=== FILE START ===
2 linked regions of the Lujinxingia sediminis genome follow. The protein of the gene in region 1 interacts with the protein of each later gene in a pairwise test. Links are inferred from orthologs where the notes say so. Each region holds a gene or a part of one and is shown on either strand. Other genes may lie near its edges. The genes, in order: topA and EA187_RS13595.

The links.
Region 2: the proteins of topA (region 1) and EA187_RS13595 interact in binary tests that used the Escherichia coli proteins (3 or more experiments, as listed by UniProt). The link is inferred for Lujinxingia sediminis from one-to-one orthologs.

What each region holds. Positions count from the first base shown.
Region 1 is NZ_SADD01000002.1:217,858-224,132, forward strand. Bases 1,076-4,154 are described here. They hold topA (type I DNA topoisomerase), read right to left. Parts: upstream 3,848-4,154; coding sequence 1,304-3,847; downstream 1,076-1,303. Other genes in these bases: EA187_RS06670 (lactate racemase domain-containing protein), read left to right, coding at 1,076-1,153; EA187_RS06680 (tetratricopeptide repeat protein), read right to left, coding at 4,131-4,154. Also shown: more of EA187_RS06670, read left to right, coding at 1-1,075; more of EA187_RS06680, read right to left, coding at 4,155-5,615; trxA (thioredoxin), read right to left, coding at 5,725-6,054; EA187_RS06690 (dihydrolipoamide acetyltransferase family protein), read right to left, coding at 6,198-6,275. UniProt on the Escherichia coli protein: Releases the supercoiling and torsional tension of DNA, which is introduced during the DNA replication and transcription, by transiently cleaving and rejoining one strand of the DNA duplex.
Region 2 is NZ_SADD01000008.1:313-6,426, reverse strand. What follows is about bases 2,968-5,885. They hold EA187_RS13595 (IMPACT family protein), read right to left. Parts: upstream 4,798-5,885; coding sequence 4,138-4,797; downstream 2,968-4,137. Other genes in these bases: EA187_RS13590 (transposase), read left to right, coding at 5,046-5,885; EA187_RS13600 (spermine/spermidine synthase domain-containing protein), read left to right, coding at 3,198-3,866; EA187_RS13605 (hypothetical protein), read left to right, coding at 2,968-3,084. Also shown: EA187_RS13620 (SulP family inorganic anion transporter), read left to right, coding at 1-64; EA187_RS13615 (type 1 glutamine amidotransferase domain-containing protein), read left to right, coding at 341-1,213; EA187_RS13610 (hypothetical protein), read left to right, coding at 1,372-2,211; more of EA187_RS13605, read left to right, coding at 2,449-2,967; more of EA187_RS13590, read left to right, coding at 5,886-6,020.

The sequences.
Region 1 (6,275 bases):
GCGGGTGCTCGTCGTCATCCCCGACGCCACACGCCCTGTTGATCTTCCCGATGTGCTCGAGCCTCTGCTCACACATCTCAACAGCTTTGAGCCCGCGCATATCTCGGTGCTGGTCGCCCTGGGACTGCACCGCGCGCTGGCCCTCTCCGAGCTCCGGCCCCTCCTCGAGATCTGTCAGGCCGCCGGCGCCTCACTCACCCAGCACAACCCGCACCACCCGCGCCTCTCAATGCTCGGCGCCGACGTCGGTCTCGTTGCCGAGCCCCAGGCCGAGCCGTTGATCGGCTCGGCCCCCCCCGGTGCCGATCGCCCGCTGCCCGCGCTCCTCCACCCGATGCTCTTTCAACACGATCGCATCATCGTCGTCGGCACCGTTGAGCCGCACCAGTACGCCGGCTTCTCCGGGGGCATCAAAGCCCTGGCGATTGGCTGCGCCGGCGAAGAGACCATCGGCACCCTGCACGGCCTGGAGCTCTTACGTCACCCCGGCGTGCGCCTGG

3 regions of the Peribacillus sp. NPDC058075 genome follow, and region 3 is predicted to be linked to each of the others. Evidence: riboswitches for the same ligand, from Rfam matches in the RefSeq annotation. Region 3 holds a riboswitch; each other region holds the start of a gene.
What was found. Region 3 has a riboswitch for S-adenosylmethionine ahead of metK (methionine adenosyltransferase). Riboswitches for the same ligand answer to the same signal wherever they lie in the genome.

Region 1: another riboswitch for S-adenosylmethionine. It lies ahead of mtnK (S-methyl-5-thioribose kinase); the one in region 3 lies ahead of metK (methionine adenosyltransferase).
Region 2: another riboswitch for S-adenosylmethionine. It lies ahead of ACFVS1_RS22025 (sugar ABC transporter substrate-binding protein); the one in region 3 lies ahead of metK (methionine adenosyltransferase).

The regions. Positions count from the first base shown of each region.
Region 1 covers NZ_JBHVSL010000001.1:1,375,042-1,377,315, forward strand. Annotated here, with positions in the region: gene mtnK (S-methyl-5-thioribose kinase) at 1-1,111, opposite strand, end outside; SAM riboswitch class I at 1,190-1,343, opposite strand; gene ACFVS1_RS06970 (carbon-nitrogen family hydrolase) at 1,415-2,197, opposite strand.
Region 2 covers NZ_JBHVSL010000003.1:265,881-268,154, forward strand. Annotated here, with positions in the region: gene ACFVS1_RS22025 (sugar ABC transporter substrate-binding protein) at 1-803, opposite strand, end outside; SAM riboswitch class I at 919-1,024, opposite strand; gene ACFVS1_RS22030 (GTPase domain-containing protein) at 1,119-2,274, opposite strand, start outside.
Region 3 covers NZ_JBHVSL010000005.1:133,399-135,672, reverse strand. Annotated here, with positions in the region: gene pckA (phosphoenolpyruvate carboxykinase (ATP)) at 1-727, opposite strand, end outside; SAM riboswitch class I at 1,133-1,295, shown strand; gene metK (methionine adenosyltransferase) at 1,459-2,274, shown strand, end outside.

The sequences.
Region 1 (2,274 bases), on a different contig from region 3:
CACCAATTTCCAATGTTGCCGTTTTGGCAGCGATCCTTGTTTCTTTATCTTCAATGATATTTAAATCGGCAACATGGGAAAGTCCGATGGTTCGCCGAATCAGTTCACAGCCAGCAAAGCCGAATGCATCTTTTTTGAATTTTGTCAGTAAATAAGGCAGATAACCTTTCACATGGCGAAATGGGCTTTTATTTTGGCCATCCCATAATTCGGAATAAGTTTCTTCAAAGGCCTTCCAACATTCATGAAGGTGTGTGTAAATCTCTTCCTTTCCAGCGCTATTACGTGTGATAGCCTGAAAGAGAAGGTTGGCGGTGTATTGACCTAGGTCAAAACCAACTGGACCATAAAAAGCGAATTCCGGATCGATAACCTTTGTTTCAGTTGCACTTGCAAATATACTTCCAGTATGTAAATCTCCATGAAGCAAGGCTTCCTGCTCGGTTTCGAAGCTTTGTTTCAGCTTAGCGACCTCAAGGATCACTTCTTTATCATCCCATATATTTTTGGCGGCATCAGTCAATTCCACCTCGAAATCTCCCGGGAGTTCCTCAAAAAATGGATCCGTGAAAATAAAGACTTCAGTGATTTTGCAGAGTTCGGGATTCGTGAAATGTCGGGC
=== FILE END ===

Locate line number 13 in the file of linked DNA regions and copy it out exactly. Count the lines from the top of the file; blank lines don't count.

Region 2: another riboswitch for S-adenosylmethionine. It lies ahead of ACFVS1_RS22025 (sugar ABC transporter substrate-binding protein); the one in region 3 lies ahead of metK (methionine adenosyltransferase).